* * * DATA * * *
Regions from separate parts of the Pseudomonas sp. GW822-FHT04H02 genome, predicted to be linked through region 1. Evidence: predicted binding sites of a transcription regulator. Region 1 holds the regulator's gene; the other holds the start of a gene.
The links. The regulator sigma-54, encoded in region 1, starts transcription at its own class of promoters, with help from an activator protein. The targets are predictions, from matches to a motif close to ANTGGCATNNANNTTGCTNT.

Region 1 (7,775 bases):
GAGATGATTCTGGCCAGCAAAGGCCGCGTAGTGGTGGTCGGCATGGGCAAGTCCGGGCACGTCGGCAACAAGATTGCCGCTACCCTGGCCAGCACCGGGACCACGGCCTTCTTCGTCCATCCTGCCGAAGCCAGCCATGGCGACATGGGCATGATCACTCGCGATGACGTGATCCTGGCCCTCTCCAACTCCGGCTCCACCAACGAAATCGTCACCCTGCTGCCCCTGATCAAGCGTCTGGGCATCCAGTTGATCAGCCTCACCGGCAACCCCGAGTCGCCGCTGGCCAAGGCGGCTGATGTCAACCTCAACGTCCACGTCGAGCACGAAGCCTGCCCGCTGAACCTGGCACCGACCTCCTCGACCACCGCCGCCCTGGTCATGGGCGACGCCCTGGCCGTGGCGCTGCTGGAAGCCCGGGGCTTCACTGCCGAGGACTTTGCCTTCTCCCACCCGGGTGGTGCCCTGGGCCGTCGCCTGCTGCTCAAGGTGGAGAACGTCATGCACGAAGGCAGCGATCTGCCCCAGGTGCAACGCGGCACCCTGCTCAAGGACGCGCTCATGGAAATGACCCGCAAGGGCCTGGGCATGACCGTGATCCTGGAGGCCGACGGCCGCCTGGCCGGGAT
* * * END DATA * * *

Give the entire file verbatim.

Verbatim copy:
Regions from separate parts of the Pseudomonas sp. GW822-FHT04H02 genome, predicted to be linked through region 1. Evidence: predicted binding sites of a transcription regulator. Region 1 holds the regulator's gene; the other holds the start of a gene.
The links. The regulator sigma-54, encoded in region 1, starts transcription at its own class of promoters, with help from an activator protein. The targets are predictions, from matches to a motif close to ANTGGCATNNANNTTGCTNT.

Region 1 (7,775 bases):
GAGATGATTCTGGCCAGCAAAGGCCGCGTAGTGGTGGTCGGCATGGGCAAGTCCGGGCACGTCGGCAACAAGATTGCCGCTACCCTGGCCAGCACCGGGACCACGGCCTTCTTCGTCCATCCTGCCGAAGCCAGCCATGGCGACATGGGCATGATCACTCGCGATGACGTGATCCTGGCCCTCTCCAACTCCGGCTCCACCAACGAAATCGTCACCCTGCTGCCCCTGATCAAGCGTCTGGGCATCCAGTTGATCAGCCTCACCGGCAACCCCGAGTCGCCGCTGGCCAAGGCGGCTGATGTCAACCTCAACGTCCACGTCGAGCACGAAGCCTGCCCGCTGAACCTGGCACCGACCTCCTCGACCACCGCCGCCCTGGTCATGGGCGACGCCCTGGCCGTGGCGCTGCTGGAAGCCCGGGGCTTCACTGCCGAGGACTTTGCCTTCTCCCACCCGGGTGGTGCCCTGGGCCGTCGCCTGCTGCTCAAGGTGGAGAACGTCATGCACGAAGGCAGCGATCTGCCCCAGGTGCAACGCGGCACCCTGCTCAAGGACGCGCTCATGGAAATGACCCGCAAGGGCCTGGGCATGACCGTGATCCTGGAGGCCGACGGCCGCCTGGCCGGGAT